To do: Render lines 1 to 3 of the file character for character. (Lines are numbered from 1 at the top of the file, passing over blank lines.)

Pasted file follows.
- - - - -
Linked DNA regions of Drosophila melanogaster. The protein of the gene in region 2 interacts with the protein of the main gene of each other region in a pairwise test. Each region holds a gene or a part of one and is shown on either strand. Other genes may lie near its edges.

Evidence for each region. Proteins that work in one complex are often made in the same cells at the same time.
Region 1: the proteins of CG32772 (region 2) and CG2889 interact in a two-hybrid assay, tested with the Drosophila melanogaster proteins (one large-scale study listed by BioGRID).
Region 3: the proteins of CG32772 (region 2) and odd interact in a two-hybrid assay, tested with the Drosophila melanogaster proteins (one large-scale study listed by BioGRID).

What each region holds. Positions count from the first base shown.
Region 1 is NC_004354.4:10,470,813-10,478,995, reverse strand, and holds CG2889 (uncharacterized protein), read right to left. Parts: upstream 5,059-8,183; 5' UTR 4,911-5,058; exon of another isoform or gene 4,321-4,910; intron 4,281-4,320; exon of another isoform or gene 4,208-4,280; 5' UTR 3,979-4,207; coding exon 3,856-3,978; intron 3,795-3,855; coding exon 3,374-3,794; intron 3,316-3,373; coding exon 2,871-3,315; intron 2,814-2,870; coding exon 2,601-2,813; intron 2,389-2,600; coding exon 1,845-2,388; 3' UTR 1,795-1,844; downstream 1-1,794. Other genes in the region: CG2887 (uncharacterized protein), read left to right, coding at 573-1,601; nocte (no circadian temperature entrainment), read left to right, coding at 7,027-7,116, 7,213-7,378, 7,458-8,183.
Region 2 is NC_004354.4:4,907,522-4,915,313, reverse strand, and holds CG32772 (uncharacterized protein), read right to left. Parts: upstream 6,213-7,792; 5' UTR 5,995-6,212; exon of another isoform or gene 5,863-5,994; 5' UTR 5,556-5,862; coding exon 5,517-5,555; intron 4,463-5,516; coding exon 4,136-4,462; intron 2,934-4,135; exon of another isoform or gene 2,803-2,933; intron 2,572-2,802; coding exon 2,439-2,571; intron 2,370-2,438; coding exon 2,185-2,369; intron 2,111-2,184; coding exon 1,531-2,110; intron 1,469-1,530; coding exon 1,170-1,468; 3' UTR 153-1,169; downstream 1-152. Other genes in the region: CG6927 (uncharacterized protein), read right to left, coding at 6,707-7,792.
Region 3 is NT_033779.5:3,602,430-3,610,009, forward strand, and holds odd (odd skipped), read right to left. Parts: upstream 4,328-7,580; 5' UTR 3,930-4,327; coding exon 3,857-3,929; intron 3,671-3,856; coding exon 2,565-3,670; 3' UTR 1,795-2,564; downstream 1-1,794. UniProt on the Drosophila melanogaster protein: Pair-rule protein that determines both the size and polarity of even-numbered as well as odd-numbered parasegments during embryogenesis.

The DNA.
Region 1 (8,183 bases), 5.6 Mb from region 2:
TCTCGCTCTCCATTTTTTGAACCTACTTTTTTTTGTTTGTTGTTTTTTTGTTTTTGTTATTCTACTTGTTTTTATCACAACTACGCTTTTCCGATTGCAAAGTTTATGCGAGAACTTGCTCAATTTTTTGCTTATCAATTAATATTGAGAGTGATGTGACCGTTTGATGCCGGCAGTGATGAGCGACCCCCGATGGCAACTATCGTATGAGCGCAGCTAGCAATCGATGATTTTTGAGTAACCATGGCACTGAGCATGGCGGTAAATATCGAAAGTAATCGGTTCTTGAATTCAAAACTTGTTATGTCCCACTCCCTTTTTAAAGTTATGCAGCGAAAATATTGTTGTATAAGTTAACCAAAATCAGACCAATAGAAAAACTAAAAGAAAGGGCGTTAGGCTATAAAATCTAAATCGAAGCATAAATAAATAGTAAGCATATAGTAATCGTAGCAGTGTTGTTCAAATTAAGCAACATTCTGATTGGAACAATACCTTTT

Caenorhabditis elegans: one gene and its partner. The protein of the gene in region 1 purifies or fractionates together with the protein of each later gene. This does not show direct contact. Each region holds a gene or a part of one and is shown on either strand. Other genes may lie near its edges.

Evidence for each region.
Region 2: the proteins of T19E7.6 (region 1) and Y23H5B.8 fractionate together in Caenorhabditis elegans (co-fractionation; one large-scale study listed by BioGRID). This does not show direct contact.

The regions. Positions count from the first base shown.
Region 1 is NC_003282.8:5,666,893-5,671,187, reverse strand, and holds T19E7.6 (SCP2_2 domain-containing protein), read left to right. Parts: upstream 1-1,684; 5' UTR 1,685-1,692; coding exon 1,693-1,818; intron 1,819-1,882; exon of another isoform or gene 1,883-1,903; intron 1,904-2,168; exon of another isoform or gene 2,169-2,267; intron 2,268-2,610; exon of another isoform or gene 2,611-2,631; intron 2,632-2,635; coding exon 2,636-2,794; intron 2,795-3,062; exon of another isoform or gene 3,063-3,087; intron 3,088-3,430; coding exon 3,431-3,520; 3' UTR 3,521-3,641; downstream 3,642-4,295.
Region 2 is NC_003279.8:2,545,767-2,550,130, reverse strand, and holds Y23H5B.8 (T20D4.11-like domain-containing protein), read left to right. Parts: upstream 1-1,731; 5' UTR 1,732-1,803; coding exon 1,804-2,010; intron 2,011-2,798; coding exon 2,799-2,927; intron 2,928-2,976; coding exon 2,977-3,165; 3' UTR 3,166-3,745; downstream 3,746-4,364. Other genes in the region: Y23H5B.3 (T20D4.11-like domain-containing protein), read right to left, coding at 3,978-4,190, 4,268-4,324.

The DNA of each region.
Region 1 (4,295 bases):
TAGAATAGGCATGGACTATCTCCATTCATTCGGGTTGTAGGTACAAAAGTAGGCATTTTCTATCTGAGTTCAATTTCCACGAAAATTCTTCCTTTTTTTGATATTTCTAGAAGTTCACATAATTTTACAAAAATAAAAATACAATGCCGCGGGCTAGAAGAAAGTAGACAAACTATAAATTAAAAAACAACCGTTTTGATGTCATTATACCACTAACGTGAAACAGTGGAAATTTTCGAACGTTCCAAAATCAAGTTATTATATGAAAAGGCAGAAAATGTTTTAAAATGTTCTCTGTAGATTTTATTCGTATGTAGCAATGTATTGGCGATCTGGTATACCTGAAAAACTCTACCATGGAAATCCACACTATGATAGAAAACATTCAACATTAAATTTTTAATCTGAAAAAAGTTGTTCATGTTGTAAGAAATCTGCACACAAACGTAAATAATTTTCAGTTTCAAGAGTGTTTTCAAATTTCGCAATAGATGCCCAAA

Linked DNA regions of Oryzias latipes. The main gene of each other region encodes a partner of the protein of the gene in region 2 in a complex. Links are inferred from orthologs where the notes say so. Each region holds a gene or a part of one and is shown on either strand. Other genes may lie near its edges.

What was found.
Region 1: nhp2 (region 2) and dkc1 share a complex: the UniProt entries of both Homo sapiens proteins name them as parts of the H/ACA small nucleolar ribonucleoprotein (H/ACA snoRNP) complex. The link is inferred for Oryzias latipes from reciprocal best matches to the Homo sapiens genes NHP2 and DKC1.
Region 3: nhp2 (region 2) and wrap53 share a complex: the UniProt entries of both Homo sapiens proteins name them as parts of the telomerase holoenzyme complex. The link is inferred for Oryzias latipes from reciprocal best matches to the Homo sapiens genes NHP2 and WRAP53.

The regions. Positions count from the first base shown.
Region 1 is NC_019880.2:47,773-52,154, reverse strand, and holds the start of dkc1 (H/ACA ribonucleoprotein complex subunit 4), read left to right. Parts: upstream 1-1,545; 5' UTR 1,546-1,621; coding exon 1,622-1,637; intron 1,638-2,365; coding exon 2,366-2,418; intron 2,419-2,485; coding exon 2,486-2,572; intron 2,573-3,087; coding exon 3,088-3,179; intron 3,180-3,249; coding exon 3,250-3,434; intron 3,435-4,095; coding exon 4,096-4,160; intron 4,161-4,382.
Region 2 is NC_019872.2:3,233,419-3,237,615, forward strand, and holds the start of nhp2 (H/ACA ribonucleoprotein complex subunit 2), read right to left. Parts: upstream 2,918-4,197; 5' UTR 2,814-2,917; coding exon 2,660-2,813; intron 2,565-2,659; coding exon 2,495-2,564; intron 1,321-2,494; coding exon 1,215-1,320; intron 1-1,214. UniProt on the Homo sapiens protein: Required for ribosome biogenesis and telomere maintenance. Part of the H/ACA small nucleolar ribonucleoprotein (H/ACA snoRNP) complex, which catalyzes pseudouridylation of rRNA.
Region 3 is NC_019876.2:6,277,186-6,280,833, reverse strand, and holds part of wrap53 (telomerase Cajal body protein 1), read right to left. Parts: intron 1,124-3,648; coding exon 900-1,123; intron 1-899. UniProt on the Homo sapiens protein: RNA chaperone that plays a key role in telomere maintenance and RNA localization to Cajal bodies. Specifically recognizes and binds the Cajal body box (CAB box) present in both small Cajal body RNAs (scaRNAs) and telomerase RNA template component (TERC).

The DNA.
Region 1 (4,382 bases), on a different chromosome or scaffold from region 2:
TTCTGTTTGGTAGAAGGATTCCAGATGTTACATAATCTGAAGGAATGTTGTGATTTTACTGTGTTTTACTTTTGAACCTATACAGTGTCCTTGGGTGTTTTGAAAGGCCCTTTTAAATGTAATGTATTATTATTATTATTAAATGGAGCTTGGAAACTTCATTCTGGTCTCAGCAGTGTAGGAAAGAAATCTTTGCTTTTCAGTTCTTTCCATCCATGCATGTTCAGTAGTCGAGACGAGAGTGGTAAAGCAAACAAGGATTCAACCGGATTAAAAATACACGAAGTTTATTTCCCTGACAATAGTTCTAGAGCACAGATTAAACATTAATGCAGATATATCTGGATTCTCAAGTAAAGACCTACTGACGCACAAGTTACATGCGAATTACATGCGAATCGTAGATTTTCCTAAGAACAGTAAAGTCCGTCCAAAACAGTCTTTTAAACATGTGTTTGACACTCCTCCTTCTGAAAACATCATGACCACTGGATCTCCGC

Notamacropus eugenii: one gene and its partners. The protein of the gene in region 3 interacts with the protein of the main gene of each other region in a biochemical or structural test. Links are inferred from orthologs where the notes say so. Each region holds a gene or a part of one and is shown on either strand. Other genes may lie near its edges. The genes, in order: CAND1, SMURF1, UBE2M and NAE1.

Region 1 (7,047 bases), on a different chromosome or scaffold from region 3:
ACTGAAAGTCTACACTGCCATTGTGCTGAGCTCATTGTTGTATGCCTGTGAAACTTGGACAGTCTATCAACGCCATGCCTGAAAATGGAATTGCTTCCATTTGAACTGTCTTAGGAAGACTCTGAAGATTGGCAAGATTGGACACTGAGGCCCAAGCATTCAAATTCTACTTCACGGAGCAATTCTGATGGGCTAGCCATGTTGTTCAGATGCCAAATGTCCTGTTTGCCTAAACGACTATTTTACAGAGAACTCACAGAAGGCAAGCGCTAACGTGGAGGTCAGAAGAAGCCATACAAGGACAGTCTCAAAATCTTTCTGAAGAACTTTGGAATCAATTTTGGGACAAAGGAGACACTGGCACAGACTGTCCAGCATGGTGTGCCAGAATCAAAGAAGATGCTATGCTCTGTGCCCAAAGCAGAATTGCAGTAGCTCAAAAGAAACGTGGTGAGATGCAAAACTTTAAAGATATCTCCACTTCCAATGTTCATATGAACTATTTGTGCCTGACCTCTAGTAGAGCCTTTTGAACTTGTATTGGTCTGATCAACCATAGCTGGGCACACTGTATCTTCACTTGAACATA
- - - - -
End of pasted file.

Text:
Linked DNA regions of Drosophila melanogaster. The protein of the gene in region 2 interacts with the protein of the main gene of each other region in a pairwise test. Each region holds a gene or a part of one and is shown on either strand. Other genes may lie near its edges.

Evidence for each region. Proteins that work in one complex are often made in the same cells at the same time.
Region 1: the proteins of CG32772 (region 2) and CG2889 interact in a two-hybrid assay, tested with the Drosophila melanogaster proteins (one large-scale study listed by BioGRID).